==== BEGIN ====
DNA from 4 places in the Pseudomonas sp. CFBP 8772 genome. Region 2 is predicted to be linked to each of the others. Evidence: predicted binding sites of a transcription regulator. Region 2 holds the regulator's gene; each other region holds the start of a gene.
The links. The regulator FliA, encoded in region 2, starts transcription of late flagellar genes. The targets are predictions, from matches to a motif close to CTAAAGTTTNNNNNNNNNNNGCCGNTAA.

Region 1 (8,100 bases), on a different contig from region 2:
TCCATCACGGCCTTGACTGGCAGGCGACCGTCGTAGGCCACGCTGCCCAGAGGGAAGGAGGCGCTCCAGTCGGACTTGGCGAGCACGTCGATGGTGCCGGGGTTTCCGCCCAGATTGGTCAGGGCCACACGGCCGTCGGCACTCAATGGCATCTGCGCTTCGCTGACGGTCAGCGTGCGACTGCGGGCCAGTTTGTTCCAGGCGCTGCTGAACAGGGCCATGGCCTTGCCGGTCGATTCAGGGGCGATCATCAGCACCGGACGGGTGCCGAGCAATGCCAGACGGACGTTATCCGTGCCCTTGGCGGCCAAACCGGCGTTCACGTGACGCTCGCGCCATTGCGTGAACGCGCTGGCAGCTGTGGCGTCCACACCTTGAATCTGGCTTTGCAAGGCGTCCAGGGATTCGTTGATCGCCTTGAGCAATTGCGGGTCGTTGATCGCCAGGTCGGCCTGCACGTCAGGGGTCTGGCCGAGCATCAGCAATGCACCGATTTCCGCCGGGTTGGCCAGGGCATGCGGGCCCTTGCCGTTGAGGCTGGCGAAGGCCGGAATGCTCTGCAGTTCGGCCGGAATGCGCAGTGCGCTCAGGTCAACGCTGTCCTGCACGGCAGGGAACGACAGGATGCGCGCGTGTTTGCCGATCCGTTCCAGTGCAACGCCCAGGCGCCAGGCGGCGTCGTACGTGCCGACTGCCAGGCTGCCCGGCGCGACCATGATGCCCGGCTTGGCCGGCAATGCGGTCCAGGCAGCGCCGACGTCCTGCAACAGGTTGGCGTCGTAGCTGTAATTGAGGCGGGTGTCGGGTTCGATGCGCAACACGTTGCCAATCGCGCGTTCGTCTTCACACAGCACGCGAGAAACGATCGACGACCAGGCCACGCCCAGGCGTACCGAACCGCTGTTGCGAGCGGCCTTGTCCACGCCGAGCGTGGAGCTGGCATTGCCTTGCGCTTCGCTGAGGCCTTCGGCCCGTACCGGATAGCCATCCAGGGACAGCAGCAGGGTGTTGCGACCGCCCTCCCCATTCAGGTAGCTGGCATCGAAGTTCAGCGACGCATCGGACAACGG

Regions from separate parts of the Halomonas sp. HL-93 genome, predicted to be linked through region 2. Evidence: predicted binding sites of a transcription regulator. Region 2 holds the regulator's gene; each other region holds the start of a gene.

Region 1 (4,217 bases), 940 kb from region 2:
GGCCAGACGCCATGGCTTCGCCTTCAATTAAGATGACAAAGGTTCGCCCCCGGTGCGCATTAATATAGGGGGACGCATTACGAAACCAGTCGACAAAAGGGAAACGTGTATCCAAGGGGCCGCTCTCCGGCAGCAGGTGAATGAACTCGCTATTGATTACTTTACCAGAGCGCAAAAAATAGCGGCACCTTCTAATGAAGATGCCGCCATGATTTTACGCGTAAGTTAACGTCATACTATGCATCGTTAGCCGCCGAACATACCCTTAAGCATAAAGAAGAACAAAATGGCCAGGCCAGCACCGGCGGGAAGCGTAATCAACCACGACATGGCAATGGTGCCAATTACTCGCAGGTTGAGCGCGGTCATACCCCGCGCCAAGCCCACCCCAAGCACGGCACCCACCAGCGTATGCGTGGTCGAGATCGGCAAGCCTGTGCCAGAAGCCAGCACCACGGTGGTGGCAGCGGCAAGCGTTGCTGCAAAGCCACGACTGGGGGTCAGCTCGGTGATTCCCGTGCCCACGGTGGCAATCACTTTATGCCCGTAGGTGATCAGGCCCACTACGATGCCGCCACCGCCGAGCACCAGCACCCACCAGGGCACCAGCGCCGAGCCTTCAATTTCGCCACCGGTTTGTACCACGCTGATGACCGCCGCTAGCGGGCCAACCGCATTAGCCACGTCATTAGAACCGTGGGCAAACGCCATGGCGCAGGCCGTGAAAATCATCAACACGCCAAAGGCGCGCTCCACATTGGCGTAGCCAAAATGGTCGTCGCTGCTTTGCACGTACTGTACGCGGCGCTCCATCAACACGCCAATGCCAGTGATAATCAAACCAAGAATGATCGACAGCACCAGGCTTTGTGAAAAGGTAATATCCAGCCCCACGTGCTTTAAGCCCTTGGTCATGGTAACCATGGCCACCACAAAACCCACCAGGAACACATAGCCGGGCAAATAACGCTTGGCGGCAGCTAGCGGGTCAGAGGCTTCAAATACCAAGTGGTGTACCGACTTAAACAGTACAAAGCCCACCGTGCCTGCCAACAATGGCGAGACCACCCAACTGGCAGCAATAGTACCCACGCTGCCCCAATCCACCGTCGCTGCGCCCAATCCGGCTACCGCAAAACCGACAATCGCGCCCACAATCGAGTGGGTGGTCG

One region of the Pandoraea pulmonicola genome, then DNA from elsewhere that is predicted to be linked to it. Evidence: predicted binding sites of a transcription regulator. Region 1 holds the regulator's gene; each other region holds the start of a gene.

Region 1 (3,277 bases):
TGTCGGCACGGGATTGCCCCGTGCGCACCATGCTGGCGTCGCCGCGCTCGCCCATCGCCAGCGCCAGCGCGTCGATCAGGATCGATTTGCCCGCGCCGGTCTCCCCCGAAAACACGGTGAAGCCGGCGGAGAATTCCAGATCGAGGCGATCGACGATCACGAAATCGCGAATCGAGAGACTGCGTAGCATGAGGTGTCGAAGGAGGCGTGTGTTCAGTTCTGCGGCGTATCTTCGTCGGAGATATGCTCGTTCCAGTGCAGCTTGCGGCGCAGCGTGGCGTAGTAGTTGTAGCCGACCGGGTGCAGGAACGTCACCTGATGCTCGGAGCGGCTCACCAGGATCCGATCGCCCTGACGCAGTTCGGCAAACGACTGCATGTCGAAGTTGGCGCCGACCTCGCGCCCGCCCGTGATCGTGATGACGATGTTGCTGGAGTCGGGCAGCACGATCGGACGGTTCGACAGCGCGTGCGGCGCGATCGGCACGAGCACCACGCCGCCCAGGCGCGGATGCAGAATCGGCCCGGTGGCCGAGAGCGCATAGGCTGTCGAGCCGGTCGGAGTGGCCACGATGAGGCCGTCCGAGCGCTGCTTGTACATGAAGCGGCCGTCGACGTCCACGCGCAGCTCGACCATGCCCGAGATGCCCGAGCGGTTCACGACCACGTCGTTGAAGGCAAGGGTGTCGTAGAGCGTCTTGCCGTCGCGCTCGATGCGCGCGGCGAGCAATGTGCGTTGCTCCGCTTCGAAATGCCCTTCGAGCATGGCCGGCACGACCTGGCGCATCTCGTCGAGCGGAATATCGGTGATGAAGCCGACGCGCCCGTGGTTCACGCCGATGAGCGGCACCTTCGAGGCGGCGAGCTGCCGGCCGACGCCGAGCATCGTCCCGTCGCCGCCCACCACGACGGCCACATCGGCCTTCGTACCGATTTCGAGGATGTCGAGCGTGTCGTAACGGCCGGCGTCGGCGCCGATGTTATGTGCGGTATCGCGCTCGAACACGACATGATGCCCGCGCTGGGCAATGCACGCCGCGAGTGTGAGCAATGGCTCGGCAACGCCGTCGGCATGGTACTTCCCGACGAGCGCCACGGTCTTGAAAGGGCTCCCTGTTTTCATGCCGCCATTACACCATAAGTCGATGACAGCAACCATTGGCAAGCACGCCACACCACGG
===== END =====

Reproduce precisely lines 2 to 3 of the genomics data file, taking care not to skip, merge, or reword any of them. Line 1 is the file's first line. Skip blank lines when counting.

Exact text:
The links. The regulator FliA, encoded in region 2, starts transcription of late flagellar genes. The targets are predictions, from matches to a motif close to CTAAAGTTTNNNNNNNNNNNGCCGNTAA.

Region 1 (8,100 bases), on a different contig from region 2: